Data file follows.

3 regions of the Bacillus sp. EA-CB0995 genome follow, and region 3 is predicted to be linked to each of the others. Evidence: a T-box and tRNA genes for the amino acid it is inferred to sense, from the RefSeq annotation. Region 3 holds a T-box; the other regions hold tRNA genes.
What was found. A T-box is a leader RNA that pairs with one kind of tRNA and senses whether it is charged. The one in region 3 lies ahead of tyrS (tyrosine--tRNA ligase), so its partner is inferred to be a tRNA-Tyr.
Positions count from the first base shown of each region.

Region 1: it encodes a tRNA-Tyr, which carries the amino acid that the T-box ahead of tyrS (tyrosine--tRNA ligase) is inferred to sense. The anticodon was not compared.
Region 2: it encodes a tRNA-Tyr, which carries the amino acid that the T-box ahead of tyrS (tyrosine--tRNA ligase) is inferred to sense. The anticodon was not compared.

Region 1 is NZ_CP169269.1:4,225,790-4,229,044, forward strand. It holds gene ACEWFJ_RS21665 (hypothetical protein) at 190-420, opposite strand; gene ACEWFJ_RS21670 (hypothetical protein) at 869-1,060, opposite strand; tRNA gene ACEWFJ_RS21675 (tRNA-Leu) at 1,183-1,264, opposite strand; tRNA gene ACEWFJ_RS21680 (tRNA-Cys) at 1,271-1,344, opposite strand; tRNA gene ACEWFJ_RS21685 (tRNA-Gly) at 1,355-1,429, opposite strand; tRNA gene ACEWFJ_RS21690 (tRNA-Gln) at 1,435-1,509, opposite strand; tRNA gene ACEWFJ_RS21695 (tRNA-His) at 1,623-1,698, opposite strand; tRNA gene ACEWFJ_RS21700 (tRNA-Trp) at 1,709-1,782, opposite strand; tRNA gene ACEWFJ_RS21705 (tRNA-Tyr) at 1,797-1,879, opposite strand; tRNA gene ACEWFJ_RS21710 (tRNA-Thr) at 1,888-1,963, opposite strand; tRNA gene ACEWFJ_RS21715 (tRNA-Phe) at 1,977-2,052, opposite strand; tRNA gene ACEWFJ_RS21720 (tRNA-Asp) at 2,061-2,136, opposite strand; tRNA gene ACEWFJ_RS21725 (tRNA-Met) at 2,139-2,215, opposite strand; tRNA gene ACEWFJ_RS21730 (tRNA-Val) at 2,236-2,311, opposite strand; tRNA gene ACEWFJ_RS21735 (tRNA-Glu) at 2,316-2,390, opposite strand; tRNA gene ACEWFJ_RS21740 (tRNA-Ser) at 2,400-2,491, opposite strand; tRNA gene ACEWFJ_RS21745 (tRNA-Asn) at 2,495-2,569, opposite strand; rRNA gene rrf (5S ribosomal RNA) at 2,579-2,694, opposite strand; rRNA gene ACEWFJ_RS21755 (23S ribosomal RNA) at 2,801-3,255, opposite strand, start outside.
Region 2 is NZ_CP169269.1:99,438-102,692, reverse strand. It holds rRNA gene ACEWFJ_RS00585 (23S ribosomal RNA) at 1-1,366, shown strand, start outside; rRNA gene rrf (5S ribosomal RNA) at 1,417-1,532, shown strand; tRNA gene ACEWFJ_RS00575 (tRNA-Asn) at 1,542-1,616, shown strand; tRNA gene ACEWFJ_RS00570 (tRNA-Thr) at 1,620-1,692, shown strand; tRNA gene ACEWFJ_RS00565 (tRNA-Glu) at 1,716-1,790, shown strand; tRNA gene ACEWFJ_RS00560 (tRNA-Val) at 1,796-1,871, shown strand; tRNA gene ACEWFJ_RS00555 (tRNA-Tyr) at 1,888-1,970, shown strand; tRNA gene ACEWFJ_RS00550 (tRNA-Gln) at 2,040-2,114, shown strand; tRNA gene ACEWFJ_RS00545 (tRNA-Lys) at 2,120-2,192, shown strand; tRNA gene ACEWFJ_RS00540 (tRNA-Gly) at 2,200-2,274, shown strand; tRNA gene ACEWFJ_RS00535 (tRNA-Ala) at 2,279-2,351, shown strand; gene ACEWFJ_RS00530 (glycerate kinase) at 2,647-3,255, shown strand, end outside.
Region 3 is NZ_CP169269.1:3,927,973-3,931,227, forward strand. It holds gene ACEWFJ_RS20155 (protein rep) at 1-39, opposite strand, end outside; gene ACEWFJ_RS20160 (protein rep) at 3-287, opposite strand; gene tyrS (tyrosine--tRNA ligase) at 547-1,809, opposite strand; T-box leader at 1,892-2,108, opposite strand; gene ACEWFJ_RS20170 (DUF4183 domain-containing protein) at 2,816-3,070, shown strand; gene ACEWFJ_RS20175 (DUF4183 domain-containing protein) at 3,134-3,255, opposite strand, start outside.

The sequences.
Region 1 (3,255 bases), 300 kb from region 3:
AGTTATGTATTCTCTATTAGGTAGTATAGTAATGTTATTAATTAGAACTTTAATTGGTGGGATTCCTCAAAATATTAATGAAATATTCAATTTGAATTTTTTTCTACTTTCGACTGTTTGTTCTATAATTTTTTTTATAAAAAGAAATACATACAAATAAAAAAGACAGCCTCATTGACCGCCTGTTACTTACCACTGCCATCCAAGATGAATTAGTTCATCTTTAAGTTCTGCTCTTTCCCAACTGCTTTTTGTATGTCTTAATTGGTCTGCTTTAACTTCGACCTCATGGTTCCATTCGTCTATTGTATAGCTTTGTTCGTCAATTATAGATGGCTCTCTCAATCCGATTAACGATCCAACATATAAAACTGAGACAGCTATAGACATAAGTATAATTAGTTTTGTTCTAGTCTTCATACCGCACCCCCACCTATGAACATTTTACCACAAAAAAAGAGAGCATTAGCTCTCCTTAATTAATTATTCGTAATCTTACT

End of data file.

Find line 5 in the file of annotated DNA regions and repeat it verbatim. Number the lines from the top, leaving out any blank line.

Region 2: it encodes a tRNA-Tyr, which carries the amino acid that the T-box ahead of tyrS (tyrosine--tRNA ligase) is inferred to sense. The anticodon was not compared.